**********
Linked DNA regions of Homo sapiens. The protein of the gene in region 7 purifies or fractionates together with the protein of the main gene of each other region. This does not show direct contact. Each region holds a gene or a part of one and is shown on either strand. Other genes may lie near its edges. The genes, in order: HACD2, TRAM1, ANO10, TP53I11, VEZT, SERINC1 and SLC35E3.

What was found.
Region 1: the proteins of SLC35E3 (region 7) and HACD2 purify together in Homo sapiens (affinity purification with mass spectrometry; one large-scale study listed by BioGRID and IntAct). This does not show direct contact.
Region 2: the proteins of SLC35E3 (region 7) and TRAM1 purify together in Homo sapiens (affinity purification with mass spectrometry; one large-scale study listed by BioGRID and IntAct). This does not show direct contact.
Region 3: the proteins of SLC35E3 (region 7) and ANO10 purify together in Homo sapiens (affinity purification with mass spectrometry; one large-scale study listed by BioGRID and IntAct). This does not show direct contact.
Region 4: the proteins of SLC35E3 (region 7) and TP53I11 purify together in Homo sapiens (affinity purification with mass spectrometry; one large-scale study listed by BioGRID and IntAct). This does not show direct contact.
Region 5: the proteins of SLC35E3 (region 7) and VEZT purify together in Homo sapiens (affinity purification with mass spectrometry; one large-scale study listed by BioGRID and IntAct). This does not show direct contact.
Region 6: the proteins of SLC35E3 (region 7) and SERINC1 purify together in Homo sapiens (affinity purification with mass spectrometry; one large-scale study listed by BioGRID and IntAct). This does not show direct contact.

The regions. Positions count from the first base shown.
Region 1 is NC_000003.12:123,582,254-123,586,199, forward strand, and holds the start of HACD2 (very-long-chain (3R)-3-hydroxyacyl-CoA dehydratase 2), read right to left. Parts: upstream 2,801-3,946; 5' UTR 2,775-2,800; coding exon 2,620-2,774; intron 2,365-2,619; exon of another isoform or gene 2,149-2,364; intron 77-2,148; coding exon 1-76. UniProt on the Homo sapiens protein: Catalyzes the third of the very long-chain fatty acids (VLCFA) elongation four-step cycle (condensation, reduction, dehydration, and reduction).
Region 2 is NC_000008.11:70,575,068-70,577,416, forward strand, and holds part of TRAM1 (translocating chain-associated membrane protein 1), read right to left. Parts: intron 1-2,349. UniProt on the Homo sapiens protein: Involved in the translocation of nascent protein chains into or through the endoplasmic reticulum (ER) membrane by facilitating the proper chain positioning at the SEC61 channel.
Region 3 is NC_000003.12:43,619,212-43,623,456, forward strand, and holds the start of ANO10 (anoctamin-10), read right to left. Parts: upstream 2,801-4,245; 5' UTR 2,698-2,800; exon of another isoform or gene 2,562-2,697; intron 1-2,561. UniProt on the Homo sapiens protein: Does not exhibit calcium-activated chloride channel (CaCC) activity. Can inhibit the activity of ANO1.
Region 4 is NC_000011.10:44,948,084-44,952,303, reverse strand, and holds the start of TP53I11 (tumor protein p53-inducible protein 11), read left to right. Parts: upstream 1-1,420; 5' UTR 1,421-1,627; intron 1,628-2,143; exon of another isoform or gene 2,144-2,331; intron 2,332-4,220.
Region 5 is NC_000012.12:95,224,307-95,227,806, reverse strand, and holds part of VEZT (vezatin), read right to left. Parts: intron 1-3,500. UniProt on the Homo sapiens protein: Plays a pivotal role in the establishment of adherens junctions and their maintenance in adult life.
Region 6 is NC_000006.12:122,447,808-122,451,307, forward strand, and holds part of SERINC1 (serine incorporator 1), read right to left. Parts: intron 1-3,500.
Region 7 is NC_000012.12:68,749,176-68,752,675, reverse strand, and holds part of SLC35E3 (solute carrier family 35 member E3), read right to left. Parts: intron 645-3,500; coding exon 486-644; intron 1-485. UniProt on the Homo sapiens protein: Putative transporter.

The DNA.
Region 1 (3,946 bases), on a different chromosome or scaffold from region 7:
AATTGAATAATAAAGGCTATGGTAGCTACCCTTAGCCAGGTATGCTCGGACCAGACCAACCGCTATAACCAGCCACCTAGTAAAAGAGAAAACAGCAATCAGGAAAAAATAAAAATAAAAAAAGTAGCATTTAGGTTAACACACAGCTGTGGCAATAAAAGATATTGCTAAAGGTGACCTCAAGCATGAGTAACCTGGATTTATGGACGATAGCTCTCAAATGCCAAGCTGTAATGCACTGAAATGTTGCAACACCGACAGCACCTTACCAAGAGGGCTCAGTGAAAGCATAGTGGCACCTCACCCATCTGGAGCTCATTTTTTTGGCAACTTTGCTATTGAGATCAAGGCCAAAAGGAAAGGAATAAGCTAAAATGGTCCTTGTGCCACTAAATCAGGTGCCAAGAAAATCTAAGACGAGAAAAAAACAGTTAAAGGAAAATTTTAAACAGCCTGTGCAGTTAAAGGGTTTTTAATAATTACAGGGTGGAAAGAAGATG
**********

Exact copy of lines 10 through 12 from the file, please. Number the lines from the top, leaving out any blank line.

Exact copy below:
Region 1 is NC_000003.12:123,582,254-123,586,199, forward strand, and holds the start of HACD2 (very-long-chain (3R)-3-hydroxyacyl-CoA dehydratase 2), read right to left. Parts: upstream 2,801-3,946; 5' UTR 2,775-2,800; coding exon 2,620-2,774; intron 2,365-2,619; exon of another isoform or gene 2,149-2,364; intron 77-2,148; coding exon 1-76. UniProt on the Homo sapiens protein: Catalyzes the third of the very long-chain fatty acids (VLCFA) elongation four-step cycle (condensation, reduction, dehydration, and reduction).
Region 2 is NC_000008.11:70,575,068-70,577,416, forward strand, and holds part of TRAM1 (translocating chain-associated membrane protein 1), read right to left. Parts: intron 1-2,349. UniProt on the Homo sapiens protein: Involved in the translocation of nascent protein chains into or through the endoplasmic reticulum (ER) membrane by facilitating the proper chain positioning at the SEC61 channel.
Region 3 is NC_000003.12:43,619,212-43,623,456, forward strand, and holds the start of ANO10 (anoctamin-10), read right to left. Parts: upstream 2,801-4,245; 5' UTR 2,698-2,800; exon of another isoform or gene 2,562-2,697; intron 1-2,561. UniProt on the Homo sapiens protein: Does not exhibit calcium-activated chloride channel (CaCC) activity. Can inhibit the activity of ANO1.